Carl Icahn'smay eventually make that company more open to a merger, but the question is whether Microsoft is even still interested.
The company's, but its search share says yes.
Microsoft has been trying to grow its search market share organically for a couple of years now andit has spent a lot of money without making any headway against Google or even Yahoo.
Officially, the company declines to comment on Icahn's move, while continuing to send out the signal that it has moved on. OK, but it's not like the company has really taken any irreversible actions since dropping its bid earlier this month.
While Microsoft may well have talked to Facebook and AOL, its billions remain in the bank.
There is one factor I think complicates the matter, and I am not sure how much Icahn or anyone else can change this. Microsoft would be buying Yahoo for two main things: its people and its market share, particularly in search.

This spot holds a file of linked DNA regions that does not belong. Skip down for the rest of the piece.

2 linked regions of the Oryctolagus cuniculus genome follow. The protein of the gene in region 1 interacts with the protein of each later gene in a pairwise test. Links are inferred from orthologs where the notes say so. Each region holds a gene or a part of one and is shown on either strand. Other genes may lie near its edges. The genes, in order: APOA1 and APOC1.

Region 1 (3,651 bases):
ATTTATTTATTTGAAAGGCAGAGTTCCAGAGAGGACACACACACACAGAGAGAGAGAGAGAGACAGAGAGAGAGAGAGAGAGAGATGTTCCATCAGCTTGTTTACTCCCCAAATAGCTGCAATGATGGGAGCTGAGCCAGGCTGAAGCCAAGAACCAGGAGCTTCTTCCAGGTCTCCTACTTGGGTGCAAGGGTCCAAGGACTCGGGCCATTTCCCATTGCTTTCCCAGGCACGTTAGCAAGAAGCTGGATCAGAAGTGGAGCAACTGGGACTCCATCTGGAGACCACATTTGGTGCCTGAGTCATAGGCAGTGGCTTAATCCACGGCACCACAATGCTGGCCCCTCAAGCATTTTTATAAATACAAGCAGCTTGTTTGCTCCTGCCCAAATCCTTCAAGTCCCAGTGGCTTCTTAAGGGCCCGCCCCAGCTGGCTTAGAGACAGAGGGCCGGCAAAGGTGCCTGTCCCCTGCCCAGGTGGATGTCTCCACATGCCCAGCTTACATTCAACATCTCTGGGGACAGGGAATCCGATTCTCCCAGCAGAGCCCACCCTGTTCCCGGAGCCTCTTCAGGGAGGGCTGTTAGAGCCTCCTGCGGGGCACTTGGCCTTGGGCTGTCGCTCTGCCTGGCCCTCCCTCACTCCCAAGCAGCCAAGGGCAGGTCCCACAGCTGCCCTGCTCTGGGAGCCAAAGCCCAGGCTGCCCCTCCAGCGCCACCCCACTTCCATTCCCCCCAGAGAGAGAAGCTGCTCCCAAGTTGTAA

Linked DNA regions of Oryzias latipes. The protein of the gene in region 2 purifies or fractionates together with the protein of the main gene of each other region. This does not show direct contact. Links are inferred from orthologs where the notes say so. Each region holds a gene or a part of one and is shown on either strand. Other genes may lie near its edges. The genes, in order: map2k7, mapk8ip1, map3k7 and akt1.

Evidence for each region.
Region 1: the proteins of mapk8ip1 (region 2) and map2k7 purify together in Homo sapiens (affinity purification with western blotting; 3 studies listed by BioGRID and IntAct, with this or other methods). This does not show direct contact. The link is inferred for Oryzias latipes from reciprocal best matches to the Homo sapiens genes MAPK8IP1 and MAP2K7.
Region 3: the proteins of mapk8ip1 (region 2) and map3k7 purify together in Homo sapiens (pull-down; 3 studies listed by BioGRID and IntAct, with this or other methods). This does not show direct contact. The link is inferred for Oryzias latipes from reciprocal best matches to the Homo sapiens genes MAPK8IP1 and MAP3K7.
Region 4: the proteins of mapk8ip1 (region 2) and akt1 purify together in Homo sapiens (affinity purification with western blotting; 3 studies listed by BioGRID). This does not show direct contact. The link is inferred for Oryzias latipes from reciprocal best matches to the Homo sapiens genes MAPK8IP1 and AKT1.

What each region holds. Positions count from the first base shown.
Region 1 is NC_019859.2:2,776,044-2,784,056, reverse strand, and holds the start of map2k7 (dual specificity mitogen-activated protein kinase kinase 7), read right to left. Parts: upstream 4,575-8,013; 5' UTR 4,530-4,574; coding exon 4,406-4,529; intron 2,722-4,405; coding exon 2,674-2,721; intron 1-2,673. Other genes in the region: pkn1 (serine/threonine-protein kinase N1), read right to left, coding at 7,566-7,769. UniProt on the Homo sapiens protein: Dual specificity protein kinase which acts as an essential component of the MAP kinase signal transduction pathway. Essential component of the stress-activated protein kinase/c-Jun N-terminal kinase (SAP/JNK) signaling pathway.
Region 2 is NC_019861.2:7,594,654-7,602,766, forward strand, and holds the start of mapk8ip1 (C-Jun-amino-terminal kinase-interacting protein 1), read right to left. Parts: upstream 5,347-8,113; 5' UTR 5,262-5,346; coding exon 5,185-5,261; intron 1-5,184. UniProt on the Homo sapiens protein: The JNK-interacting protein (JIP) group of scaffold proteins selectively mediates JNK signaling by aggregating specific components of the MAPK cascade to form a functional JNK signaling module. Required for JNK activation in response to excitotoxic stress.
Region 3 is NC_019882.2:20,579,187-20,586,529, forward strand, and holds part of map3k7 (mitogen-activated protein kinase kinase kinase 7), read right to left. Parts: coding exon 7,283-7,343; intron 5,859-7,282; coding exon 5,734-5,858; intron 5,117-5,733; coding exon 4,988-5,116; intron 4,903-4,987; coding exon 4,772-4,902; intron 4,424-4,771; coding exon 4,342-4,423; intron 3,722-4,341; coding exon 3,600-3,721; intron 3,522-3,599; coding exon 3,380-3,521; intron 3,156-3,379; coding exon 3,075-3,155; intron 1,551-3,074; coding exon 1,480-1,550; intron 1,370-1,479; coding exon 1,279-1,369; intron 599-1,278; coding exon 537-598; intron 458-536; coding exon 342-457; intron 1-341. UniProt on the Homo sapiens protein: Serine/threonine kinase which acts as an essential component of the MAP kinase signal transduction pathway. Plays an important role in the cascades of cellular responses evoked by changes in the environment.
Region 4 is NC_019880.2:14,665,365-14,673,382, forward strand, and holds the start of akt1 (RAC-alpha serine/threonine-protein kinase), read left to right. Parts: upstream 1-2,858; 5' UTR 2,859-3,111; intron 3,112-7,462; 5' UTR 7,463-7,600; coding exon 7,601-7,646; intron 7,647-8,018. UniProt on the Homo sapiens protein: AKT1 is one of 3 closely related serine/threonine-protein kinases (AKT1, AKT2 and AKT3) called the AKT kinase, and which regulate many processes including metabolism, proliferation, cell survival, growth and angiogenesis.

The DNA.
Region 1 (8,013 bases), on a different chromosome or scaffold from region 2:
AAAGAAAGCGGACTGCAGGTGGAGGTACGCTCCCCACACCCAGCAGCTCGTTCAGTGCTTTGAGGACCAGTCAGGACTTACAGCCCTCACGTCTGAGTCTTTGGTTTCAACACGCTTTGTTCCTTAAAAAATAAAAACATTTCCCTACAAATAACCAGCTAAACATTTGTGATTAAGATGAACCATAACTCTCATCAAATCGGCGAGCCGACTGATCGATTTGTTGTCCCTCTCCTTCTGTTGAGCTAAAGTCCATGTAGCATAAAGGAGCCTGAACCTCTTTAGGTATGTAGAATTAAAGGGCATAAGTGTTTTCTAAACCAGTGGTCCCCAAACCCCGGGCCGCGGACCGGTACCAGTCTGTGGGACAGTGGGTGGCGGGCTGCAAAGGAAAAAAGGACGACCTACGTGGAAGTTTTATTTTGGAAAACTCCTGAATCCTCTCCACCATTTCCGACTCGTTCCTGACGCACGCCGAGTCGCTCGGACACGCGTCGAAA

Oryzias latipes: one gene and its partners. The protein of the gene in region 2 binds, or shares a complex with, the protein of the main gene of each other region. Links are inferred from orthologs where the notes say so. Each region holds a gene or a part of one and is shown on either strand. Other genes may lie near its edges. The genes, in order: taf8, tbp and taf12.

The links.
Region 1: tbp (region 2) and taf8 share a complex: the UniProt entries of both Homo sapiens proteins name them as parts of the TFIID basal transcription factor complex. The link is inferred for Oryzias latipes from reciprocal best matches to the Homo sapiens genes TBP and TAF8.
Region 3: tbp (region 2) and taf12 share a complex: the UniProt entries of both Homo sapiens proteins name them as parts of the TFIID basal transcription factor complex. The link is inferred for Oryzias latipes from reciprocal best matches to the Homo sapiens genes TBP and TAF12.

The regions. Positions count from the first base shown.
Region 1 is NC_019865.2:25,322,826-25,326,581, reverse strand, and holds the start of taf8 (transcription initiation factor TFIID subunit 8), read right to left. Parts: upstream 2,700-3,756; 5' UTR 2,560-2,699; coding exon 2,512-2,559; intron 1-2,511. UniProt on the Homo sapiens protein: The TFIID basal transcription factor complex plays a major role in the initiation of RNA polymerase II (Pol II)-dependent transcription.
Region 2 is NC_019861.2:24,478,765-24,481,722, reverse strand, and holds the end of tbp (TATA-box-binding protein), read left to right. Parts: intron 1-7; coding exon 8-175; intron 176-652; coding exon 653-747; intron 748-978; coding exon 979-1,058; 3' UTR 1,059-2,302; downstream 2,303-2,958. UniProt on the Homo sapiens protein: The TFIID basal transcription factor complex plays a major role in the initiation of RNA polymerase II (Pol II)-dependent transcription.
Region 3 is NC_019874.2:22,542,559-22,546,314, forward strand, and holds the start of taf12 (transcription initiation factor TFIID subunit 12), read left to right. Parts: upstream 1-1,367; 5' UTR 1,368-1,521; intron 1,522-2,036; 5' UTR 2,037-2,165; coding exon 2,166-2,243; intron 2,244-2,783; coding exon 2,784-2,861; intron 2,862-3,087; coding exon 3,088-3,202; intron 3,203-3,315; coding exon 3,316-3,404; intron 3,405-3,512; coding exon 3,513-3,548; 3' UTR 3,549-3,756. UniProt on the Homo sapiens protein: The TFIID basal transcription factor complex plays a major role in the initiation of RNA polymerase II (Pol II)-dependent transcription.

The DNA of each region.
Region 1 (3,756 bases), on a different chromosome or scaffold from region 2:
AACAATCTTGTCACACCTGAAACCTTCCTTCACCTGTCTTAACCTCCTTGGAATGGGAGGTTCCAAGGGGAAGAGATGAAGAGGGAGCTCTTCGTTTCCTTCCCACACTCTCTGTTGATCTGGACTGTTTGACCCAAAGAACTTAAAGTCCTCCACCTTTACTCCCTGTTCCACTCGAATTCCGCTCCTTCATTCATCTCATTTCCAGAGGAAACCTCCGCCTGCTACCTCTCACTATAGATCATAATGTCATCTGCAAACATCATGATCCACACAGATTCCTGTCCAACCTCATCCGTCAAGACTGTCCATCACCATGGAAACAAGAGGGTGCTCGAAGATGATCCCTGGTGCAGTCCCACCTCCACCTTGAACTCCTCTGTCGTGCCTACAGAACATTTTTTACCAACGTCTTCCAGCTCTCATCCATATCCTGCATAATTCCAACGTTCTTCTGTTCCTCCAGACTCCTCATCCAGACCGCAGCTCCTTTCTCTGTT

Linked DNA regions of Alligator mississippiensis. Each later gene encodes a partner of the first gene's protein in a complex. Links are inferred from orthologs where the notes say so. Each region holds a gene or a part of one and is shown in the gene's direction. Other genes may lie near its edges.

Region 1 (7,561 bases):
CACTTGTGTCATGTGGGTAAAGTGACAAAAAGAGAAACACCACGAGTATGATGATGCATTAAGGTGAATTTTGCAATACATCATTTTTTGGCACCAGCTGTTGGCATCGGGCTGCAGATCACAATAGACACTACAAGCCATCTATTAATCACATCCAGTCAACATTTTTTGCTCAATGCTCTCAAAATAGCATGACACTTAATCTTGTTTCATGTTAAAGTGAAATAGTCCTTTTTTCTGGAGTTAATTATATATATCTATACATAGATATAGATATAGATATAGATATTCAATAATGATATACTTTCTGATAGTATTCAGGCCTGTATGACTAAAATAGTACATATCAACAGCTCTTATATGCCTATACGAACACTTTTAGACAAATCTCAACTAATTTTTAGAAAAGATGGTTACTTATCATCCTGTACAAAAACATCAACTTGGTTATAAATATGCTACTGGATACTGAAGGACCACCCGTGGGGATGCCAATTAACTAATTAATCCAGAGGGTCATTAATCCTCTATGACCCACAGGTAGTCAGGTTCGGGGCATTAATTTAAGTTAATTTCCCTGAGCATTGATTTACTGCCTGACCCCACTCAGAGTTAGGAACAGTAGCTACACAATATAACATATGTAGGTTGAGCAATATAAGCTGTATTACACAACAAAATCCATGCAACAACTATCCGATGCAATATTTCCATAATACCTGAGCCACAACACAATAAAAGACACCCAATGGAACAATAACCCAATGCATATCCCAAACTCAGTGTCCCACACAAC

Both those assets could be fleeting unless Microsoft can smoothly integrate Yahoo. And here is where I think most of Microsoft's willingness to move on stems from. I think Steve Ballmer became convinced that Yahoo was going to make the integration tough, if not impossible.
For Icahn to really succeed, he will have to not only win over shareholders, but also get Yahoo's upper echelons to really support the deal. And that may be tougher than a proxy battle.